Comments (10)

  1. I’m still trying to figure out how Bryz was in net for that entire game after throwing a punch with his blocker to the back of a Bruin’s helmet. As I recall, striking an opponent with the blocking glove is considered a match penalty. The refs should have run him at that point.

    • Unfortunately though, there are certain penalties that just aren’t called. Which I don’t get. Why have it in the rule book if there is not intention of calling it?

      Another issue: Does it drive anyone else nuts when the ref by the play doesn’t call a penalty, but the one 60 feet away does? I hate that. If it’s really penalty-worthy, you’d think the ref 5 feet from the action would have called it.

  2. Remember when this site said Bryzgalov was proving a lot of people right?

    I guess you could say “It’s a bit of an “I told you so” moment”, Justin.

  3. Yes bryz hasn’t been great I know. Give me a brake with this BOB stuff he has exactly three wins against winning teams. It a lot easier to but up decent numbers against blow average teams.

    • Ah, so we should just throw out his excellent rookie season because he has three wins against winning teams this year. Got it.

  4. Great article, Cam. I was actually playing with the numbers on hockey-reference a week or so ago and noticed the same thing re: Bobrovsky and Lundqvist. Sure, there were some undesirables on that list, but not as many who played a similar number of games as Bob and Lundqvist. Bob also had good numbers in the KHL and sustained such play after coming over to the NHL playing more games than he ever had before. The writing was on the wall that the Flyers quite possibly had their goaltending solution staring them in the face which is why myself and anyone else with a clue realized how horrible the trades to blow up a team for a goaltender were (most likely orchestrated by team owner Ed Snider), especially when the solution was very likely already cheap and in-house.

    One more random comment: Leighton only played 1 game last season before he was sent back to the minors, so the whole goaltending-by-committee thing was really only between Bob (who got a little better than a 3/2 ratio of starts) and Boucher. Laviolette also really mismanaged that situation as Boucher was a more-than-capable backup to spell Bobrovsky, but instead he decided to run him into the ground early in the season. He also made the mistake of giving Michael Leighton actual playoff game time which lasted about 2 periods iirc. Bob got a pretty raw deal during last year’s playoffs and afterward, but it’s good that he’s still showing the same promise of last year. I have a feeling it might come in handy after a few Bryzgalov playoff flops.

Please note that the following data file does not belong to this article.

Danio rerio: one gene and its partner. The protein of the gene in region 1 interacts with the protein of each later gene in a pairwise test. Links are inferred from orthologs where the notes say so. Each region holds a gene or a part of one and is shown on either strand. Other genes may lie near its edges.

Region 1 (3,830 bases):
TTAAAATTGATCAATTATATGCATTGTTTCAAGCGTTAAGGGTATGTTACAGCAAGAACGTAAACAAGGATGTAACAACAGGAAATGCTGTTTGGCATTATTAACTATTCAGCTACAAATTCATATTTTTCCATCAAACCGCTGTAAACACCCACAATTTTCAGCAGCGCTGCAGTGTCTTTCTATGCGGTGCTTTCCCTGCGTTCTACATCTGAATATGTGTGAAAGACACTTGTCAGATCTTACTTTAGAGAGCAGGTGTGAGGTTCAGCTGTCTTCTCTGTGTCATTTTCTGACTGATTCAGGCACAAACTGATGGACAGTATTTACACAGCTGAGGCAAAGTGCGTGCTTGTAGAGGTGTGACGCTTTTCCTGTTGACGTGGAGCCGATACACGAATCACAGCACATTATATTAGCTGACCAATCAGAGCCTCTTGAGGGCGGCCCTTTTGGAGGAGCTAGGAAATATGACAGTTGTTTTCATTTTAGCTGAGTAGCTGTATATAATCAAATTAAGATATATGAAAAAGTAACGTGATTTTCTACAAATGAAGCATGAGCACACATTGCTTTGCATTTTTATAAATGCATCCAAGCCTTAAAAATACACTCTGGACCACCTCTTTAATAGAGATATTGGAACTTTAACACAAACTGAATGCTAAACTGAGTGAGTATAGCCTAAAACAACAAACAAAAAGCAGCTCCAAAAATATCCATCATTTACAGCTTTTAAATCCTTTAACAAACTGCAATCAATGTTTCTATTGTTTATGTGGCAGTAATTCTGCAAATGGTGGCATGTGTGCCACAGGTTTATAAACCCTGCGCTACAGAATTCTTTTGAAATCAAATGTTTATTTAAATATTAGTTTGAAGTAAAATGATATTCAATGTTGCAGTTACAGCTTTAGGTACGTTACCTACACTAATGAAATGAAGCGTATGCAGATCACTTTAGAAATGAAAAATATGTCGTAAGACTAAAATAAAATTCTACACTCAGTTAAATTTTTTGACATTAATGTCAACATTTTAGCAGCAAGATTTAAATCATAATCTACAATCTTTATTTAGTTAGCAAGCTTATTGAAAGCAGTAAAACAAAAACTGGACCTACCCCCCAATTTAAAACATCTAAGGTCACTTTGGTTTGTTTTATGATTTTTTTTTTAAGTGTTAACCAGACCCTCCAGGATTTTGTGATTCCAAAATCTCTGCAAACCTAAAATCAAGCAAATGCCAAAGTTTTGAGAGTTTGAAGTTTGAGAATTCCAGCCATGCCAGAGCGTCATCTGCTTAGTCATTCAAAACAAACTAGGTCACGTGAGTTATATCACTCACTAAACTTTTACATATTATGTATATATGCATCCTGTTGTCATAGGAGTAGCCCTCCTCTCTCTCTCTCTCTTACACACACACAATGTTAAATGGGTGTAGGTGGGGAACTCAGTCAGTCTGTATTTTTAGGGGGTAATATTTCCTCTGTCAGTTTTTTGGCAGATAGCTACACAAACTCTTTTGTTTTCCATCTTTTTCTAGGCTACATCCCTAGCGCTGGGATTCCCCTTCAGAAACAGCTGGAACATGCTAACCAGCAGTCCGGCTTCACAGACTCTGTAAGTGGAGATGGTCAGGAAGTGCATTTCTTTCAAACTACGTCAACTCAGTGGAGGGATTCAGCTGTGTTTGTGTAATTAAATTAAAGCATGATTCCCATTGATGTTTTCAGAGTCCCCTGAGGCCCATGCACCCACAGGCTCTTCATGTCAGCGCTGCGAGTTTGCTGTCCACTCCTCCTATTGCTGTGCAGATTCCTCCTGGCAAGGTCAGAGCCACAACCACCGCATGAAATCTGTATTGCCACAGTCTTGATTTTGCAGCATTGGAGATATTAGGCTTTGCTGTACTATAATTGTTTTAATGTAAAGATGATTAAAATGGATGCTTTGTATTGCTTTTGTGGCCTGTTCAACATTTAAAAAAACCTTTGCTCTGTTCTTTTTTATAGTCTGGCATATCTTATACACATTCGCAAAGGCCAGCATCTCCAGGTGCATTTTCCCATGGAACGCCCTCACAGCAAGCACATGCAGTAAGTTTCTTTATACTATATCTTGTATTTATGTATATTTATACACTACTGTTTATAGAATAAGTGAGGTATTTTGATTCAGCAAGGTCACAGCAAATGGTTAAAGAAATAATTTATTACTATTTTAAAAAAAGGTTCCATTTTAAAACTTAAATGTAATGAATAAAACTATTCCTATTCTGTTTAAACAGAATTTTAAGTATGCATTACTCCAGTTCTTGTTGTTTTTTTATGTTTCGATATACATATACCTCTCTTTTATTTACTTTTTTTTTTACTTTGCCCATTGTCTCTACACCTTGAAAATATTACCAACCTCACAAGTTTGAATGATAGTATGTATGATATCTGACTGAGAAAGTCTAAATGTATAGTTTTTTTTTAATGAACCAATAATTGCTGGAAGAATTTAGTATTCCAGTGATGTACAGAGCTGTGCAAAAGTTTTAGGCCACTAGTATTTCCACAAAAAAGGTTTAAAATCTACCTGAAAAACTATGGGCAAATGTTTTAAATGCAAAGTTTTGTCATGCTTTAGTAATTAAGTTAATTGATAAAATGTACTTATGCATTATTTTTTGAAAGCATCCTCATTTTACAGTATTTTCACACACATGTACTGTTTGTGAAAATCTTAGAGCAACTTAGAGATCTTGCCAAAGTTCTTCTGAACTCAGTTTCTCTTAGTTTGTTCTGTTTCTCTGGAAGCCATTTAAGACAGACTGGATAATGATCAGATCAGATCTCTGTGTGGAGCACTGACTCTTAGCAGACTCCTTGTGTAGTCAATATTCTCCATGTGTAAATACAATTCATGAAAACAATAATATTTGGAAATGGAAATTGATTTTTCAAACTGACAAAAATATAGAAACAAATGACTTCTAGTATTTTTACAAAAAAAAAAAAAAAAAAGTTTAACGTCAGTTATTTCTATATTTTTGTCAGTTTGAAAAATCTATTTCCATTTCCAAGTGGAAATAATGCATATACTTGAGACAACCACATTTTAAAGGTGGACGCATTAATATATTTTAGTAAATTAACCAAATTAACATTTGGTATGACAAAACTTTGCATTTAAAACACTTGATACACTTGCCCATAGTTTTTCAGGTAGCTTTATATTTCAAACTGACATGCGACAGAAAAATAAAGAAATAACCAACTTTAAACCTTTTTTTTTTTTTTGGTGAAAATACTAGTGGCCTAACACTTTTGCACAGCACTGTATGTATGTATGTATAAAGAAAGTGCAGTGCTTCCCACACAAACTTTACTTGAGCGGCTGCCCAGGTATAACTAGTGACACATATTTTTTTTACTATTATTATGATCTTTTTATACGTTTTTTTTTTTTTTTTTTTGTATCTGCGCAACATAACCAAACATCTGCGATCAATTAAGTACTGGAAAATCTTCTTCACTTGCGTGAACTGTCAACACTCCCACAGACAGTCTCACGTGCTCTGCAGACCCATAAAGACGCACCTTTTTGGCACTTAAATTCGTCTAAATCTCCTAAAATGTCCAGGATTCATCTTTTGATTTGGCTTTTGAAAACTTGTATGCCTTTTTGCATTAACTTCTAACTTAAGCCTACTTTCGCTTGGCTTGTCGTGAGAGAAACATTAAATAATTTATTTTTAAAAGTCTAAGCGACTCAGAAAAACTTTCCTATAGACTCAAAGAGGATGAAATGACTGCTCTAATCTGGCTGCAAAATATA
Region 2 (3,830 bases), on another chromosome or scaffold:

5. By his own admission, Bob stated over last summer that he was physically fatigued toward the end last season and the playoffs. Bob was not given the opportunity to sharpen his game in the AHL and adjust to the demanding schedule as most goalies do. In my opinion, that was the Flyers first mistake. To expect a rookie KHL goalie (who had never played in the NHL and never played more than 30 games or so) to lead the Flyers to the Cup was unrealistic. Bob was and still is a work in progress. While spending that sort of money on Bryz was shortsighted, not making Bob our #1 right now was not.

    • Right, but if Laviolette had managed him properly by giving Boucher an extra 15 starts or so, a lot of that could probably have been avoided. If the team would have learned from its mistake and signed a Jose Theodore type to split time with Bob this season, the same mistake could have been avoided and the results would most likely have been similar if not improved. Instead, there’s a 9-year/$51 million albatross who could end up riding the pine.

      • I agree but rather than a Theodore, I was convinced at the time that Vokoun was the perfect fit for the Flyers. Unfortunately the Boss wanted a #1 big money goalie locked into a long term contract. I don’t regret losing Carter and Richards however because one or both would have been gone whether we signed a Vokoun or a Bryz.

  6. Honestly, I think the best thing about signing Bryz was the trades of Carter(who by the way was a major steal) and richards.I think we have a very solid core of young players who will only get better with years.The scary thing is what we could have done if it wasnt for that 5.6 mil a year contract on the salary cap.The Flyers should give Bryz all the chances in the world to prove them right for this year and maybe next but if by then he doesnt show signs of improvement….Id be willing to buy him out and here is what it would look like for us if we’d be buying him out in 2013.

    Ilya Bryzgalov buyout from CapGeek.com
    ◦ 2013-14: -$690,476
    ◦ 2014-15: $1,309,524
    ◦ 2015-16: $1,309,524
    ◦ 2016-17: $1,809,524
    ◦ 2017-18: $1,809,524
    ◦ 2018-19: $5,059,524
    ◦ 2019-20: $6,059,524
    ◦ 2020-21: $1,642,857
    ◦ 2021-22: $1,642,857
    ◦ 2022-23: $1,642,857
    ◦ 2023-24: $1,642,857
    ◦ 2024-25: $1,642,857
    ◦ 2025-26: $1,642,857
    ◦ 2026-27: $1,642,857

    that is the salary that he’d command on the salary cap even if he’s not in the team anymore.